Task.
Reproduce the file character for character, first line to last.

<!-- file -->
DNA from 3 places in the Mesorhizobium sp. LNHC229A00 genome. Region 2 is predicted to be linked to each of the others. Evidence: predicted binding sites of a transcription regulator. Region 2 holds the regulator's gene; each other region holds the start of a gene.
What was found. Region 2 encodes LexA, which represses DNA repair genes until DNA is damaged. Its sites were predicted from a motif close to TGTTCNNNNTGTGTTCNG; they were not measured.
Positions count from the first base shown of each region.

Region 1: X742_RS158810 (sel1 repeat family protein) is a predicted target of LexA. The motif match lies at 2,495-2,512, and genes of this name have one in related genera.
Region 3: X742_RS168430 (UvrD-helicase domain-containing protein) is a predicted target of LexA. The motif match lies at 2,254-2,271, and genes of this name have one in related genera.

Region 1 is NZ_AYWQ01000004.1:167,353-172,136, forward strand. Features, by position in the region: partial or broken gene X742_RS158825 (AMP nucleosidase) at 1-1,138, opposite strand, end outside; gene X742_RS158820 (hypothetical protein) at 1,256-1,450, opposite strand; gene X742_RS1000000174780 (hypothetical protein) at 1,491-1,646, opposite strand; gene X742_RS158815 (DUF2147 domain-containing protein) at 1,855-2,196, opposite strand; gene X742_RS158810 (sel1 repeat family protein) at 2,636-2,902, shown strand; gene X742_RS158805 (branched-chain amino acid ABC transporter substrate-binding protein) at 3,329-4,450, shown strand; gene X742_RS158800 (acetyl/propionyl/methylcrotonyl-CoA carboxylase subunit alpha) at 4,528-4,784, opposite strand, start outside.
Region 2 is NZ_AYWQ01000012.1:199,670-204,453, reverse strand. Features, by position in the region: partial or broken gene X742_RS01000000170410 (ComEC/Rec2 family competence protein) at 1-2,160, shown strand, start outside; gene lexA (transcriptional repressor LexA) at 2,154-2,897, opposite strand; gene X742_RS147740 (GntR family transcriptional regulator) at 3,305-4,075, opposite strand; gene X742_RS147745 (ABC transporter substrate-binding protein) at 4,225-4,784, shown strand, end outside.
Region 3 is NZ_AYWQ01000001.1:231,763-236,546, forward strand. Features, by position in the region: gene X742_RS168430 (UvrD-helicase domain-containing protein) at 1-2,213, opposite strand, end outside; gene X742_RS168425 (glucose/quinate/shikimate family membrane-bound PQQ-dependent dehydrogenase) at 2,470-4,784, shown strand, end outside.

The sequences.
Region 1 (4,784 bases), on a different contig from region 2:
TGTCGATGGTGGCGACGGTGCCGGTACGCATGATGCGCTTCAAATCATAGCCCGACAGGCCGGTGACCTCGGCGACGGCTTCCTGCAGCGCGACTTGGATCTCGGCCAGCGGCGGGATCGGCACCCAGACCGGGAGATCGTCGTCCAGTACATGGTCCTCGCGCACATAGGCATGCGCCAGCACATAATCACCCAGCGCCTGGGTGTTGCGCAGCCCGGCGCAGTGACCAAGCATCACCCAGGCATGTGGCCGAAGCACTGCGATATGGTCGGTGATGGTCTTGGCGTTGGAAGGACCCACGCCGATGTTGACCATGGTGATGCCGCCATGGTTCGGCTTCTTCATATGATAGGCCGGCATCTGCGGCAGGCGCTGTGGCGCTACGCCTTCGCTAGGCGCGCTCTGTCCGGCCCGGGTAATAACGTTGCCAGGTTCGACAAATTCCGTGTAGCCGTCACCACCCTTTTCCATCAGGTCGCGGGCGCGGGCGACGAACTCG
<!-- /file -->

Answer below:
DNA from 3 places in the Mesorhizobium sp. LNHC229A00 genome. Region 2 is predicted to be linked to each of the others. Evidence: predicted binding sites of a transcription regulator. Region 2 holds the regulator's gene; each other region holds the start of a gene.
What was found. Region 2 encodes LexA, which represses DNA repair genes until DNA is damaged. Its sites were predicted from a motif close to TGTTCNNNNTGTGTTCNG; they were not measured.
Positions count from the first base shown of each region.

Region 1: X742_RS158810 (sel1 repeat family protein) is a predicted target of LexA. The motif match lies at 2,495-2,512, and genes of this name have one in related genera.
Region 3: X742_RS168430 (UvrD-helicase domain-containing protein) is a predicted target of LexA. The motif match lies at 2,254-2,271, and genes of this name have one in related genera.

Region 1 is NZ_AYWQ01000004.1:167,353-172,136, forward strand. Features, by position in the region: partial or broken gene X742_RS158825 (AMP nucleosidase) at 1-1,138, opposite strand, end outside; gene X742_RS158820 (hypothetical protein) at 1,256-1,450, opposite strand; gene X742_RS1000000174780 (hypothetical protein) at 1,491-1,646, opposite strand; gene X742_RS158815 (DUF2147 domain-containing protein) at 1,855-2,196, opposite strand; gene X742_RS158810 (sel1 repeat family protein) at 2,636-2,902, shown strand; gene X742_RS158805 (branched-chain amino acid ABC transporter substrate-binding protein) at 3,329-4,450, shown strand; gene X742_RS158800 (acetyl/propionyl/methylcrotonyl-CoA carboxylase subunit alpha) at 4,528-4,784, opposite strand, start outside.
Region 2 is NZ_AYWQ01000012.1:199,670-204,453, reverse strand. Features, by position in the region: partial or broken gene X742_RS01000000170410 (ComEC/Rec2 family competence protein) at 1-2,160, shown strand, start outside; gene lexA (transcriptional repressor LexA) at 2,154-2,897, opposite strand; gene X742_RS147740 (GntR family transcriptional regulator) at 3,305-4,075, opposite strand; gene X742_RS147745 (ABC transporter substrate-binding protein) at 4,225-4,784, shown strand, end outside.
Region 3 is NZ_AYWQ01000001.1:231,763-236,546, forward strand. Features, by position in the region: gene X742_RS168430 (UvrD-helicase domain-containing protein) at 1-2,213, opposite strand, end outside; gene X742_RS168425 (glucose/quinate/shikimate family membrane-bound PQQ-dependent dehydrogenase) at 2,470-4,784, shown strand, end outside.

The sequences.
Region 1 (4,784 bases), on a different contig from region 2:
TGTCGATGGTGGCGACGGTGCCGGTACGCATGATGCGCTTCAAATCATAGCCCGACAGGCCGGTGACCTCGGCGACGGCTTCCTGCAGCGCGACTTGGATCTCGGCCAGCGGCGGGATCGGCACCCAGACCGGGAGATCGTCGTCCAGTACATGGTCCTCGCGCACATAGGCATGCGCCAGCACATAATCACCCAGCGCCTGGGTGTTGCGCAGCCCGGCGCAGTGACCAAGCATCACCCAGGCATGTGGCCGAAGCACTGCGATATGGTCGGTGATGGTCTTGGCGTTGGAAGGACCCACGCCGATGTTGACCATGGTGATGCCGCCATGGTTCGGCTTCTTCATATGATAGGCCGGCATCTGCGGCAGGCGCTGTGGCGCTACGCCTTCGCTAGGCGCGCTCTGTCCGGCCCGGGTAATAACGTTGCCAGGTTCGACAAATTCCGTGTAGCCGTCACCACCCTTTTCCATCAGGTCGCGGGCGCGGGCGACGAACTCG